Cultural preservation laws are concerned with the protection of the archaeological record for humanistic and scientific purposes. However, as Native American leaders, scholars, cultural resource managers, and archaeologists become increasingly engaged in cultural preservation issues and assume the legal responsibilities of cultural resource management (CRM), they soon realize that federal and state cultural preservation laws do more to promote the norms and values of the dominant society than it does of indigenous culture. As a consequence, the Native community finds itself immersed in a form of community-centered advocacy that not only seeks to educate federal agencies with whom they work but to show that the application of law, despite its limitations, should be proactive in its approach in protecting and managing Native American cultural resources.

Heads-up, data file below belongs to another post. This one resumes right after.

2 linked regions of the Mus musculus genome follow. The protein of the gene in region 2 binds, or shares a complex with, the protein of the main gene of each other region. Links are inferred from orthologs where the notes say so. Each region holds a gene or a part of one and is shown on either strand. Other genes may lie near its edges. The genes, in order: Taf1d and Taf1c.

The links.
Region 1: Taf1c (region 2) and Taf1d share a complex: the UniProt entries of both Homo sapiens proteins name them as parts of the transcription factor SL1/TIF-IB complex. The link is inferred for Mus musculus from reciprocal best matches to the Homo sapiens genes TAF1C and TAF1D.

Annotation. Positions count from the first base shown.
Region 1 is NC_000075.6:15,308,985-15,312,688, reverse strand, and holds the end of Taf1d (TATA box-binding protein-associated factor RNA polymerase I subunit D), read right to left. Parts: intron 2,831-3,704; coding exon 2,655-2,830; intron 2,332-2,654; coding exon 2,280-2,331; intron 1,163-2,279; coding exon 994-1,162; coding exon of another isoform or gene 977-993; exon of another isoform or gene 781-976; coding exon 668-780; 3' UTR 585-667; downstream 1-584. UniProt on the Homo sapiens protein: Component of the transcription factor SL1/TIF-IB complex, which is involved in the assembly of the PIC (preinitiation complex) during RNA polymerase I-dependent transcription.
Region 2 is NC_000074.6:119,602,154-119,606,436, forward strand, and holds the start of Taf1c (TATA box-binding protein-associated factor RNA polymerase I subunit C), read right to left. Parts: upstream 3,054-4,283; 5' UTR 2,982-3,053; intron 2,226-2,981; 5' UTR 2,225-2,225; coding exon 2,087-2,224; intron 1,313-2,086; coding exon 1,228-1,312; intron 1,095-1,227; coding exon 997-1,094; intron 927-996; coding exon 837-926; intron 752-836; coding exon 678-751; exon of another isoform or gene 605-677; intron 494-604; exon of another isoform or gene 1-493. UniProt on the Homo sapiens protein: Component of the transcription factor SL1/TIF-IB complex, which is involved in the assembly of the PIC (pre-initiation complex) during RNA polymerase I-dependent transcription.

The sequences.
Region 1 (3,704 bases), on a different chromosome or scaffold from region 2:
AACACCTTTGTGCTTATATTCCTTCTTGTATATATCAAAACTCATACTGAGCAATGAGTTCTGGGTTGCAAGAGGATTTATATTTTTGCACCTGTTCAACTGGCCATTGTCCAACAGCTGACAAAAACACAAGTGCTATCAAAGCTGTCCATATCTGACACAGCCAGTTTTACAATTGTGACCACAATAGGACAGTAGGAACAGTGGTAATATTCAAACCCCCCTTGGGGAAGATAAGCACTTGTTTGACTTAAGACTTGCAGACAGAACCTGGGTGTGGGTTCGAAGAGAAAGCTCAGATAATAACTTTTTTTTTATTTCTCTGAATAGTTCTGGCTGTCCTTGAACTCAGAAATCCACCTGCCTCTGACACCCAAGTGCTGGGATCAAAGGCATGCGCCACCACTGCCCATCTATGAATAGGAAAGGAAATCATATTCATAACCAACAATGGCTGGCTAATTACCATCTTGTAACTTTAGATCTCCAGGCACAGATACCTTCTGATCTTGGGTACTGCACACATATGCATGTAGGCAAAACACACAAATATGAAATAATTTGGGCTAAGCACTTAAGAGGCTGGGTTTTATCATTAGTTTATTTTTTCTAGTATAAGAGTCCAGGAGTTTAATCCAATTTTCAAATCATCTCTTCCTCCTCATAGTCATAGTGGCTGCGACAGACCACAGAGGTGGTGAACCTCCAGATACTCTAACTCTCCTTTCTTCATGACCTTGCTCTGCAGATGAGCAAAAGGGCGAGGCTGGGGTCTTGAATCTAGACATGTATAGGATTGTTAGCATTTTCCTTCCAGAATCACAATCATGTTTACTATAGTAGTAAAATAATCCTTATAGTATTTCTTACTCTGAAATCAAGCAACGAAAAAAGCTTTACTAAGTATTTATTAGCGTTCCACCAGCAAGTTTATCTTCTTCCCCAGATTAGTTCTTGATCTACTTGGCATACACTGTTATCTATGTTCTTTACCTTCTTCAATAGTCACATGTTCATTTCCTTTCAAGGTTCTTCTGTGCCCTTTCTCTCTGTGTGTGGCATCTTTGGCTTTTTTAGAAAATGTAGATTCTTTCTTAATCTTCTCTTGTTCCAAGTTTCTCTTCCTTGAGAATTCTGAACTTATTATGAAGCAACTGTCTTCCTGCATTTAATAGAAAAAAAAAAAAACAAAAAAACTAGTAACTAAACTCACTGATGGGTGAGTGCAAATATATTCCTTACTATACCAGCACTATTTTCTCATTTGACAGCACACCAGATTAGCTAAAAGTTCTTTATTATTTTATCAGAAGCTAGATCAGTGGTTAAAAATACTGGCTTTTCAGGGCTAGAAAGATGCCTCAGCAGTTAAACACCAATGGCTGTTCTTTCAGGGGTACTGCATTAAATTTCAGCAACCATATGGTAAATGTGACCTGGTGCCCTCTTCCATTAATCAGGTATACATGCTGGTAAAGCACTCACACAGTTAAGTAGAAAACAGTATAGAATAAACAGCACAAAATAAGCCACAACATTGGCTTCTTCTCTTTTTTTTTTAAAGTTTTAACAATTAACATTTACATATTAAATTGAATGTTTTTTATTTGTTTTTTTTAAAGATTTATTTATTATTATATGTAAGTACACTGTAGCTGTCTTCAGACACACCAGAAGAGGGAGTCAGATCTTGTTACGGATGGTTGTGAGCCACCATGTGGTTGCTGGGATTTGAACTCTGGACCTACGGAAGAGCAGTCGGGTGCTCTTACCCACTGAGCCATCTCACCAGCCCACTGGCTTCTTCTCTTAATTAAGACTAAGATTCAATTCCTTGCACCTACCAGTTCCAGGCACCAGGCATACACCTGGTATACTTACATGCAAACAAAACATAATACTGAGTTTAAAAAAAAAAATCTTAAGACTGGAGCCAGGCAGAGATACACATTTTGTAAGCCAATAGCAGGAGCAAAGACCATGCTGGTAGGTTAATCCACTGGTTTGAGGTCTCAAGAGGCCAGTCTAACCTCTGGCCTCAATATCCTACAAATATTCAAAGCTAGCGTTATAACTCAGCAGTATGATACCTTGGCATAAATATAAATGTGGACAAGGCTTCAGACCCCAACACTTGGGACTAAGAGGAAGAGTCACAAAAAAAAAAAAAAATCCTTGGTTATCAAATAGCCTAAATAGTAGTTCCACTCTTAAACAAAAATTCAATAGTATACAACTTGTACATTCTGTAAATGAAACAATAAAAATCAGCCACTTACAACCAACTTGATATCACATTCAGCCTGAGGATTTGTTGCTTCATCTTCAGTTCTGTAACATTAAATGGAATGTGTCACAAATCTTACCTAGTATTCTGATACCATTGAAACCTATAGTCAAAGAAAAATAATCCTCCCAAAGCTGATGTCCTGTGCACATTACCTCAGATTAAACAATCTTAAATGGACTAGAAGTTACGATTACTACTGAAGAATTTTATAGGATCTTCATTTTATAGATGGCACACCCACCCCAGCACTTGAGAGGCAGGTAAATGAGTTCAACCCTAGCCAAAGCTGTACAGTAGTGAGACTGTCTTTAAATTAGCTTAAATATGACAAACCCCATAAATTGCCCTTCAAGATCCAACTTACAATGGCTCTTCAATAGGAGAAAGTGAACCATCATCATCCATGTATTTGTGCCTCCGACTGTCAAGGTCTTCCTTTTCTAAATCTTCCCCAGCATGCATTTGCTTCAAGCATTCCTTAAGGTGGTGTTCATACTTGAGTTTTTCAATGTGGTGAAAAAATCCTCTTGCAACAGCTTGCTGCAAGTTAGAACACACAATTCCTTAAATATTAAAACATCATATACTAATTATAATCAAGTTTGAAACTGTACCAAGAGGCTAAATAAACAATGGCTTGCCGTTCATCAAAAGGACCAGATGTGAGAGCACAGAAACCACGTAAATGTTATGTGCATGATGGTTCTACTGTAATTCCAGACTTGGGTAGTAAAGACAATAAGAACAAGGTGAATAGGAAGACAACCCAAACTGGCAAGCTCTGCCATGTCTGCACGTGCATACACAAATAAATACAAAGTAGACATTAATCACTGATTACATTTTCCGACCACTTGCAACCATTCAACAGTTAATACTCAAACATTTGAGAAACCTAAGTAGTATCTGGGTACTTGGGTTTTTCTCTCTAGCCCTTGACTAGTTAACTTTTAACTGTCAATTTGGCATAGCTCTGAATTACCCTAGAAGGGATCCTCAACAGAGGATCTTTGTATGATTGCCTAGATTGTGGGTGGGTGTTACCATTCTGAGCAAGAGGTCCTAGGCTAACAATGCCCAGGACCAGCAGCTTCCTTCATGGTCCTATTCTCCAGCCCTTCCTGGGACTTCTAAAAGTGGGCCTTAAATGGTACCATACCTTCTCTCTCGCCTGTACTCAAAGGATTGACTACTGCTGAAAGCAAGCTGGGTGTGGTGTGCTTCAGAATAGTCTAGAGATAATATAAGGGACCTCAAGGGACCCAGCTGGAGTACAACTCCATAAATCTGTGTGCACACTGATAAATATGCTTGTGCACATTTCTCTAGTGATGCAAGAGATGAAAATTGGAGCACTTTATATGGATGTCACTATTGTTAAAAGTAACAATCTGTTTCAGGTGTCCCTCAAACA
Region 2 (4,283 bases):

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Native/Culture| January 23 2010
It is Good that You are Listening: The Dynamics of Native American Cultural Resource Management
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Practicing Anthropology (1998) 20 (3): 31–32.
Phillip Minthorn; It is Good that You are Listening: The Dynamics of Native American Cultural Resource Management. Practicing Anthropology 1 July 1998; 20 (3): 31–32. doi: https://doi.org/10.17730/praa.20.3.c110813u747g9w5g
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